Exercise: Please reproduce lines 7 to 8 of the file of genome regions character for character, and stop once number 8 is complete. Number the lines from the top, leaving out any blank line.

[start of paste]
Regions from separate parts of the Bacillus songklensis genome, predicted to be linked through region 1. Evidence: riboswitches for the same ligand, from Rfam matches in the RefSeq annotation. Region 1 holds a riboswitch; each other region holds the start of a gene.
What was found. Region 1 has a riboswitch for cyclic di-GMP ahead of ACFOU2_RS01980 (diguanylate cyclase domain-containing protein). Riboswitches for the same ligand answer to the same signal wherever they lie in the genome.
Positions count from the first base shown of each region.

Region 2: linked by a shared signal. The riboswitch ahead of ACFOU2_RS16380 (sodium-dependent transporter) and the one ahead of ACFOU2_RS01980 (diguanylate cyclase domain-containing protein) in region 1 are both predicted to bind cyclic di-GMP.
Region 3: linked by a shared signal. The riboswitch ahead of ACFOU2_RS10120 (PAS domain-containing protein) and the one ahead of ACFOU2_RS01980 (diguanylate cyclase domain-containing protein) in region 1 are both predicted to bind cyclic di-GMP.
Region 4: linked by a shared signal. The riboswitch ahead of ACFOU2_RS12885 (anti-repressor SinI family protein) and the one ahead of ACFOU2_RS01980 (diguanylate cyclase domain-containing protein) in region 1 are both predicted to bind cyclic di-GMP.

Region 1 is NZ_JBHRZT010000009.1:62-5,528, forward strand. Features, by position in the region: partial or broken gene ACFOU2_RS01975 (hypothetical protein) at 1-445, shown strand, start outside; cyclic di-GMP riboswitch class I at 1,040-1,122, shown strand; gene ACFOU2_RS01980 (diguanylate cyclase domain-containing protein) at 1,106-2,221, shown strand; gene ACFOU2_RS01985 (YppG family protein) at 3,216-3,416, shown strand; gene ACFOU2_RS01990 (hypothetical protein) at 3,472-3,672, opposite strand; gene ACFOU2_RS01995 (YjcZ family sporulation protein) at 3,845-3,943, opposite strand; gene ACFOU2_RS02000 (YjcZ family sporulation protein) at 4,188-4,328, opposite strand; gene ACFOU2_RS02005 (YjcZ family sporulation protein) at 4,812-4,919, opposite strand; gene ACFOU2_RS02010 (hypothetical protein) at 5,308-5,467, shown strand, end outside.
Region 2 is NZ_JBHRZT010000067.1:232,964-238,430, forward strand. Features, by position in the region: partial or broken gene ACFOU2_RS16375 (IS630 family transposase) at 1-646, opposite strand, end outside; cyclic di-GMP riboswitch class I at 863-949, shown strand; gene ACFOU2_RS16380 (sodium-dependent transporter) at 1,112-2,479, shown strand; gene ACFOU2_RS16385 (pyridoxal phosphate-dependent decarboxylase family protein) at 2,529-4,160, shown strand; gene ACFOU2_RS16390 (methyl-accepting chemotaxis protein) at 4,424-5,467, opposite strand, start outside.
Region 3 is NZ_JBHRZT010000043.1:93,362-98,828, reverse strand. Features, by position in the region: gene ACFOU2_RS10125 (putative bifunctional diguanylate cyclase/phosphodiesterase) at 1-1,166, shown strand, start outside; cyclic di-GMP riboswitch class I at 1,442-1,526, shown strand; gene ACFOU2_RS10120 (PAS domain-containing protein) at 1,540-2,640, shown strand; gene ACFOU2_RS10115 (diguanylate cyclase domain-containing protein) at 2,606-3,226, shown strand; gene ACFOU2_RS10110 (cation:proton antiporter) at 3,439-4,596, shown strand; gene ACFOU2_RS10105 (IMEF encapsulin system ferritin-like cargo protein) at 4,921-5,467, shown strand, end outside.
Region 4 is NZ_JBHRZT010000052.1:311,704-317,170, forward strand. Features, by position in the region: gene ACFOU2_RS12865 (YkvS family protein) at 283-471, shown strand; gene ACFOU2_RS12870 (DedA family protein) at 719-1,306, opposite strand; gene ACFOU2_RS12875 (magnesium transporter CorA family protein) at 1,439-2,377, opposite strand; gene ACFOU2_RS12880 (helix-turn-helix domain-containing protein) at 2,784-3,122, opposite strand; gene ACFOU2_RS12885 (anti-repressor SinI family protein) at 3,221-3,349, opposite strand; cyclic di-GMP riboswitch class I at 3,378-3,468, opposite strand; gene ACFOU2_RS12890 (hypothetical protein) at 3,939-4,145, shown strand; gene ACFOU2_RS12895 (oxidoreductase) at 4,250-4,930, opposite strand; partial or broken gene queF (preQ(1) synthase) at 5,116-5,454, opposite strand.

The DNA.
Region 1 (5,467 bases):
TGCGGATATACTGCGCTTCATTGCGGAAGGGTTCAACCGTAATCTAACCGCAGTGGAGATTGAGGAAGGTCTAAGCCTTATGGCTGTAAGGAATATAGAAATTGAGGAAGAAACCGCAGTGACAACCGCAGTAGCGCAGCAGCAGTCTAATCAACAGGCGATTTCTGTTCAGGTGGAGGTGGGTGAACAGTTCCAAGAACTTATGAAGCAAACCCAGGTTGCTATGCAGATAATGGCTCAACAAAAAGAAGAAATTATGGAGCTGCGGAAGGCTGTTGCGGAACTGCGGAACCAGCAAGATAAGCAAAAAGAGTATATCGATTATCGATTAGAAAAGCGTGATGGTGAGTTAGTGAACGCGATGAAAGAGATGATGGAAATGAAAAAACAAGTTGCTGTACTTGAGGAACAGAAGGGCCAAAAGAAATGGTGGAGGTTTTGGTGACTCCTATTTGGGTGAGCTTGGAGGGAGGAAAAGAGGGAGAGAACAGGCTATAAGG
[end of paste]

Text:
Region 1 is NZ_JBHRZT010000009.1:62-5,528, forward strand. Features, by position in the region: partial or broken gene ACFOU2_RS01975 (hypothetical protein) at 1-445, shown strand, start outside; cyclic di-GMP riboswitch class I at 1,040-1,122, shown strand; gene ACFOU2_RS01980 (diguanylate cyclase domain-containing protein) at 1,106-2,221, shown strand; gene ACFOU2_RS01985 (YppG family protein) at 3,216-3,416, shown strand; gene ACFOU2_RS01990 (hypothetical protein) at 3,472-3,672, opposite strand; gene ACFOU2_RS01995 (YjcZ family sporulation protein) at 3,845-3,943, opposite strand; gene ACFOU2_RS02000 (YjcZ family sporulation protein) at 4,188-4,328, opposite strand; gene ACFOU2_RS02005 (YjcZ family sporulation protein) at 4,812-4,919, opposite strand; gene ACFOU2_RS02010 (hypothetical protein) at 5,308-5,467, shown strand, end outside.
Region 2 is NZ_JBHRZT010000067.1:232,964-238,430, forward strand. Features, by position in the region: partial or broken gene ACFOU2_RS16375 (IS630 family transposase) at 1-646, opposite strand, end outside; cyclic di-GMP riboswitch class I at 863-949, shown strand; gene ACFOU2_RS16380 (sodium-dependent transporter) at 1,112-2,479, shown strand; gene ACFOU2_RS16385 (pyridoxal phosphate-dependent decarboxylase family protein) at 2,529-4,160, shown strand; gene ACFOU2_RS16390 (methyl-accepting chemotaxis protein) at 4,424-5,467, opposite strand, start outside.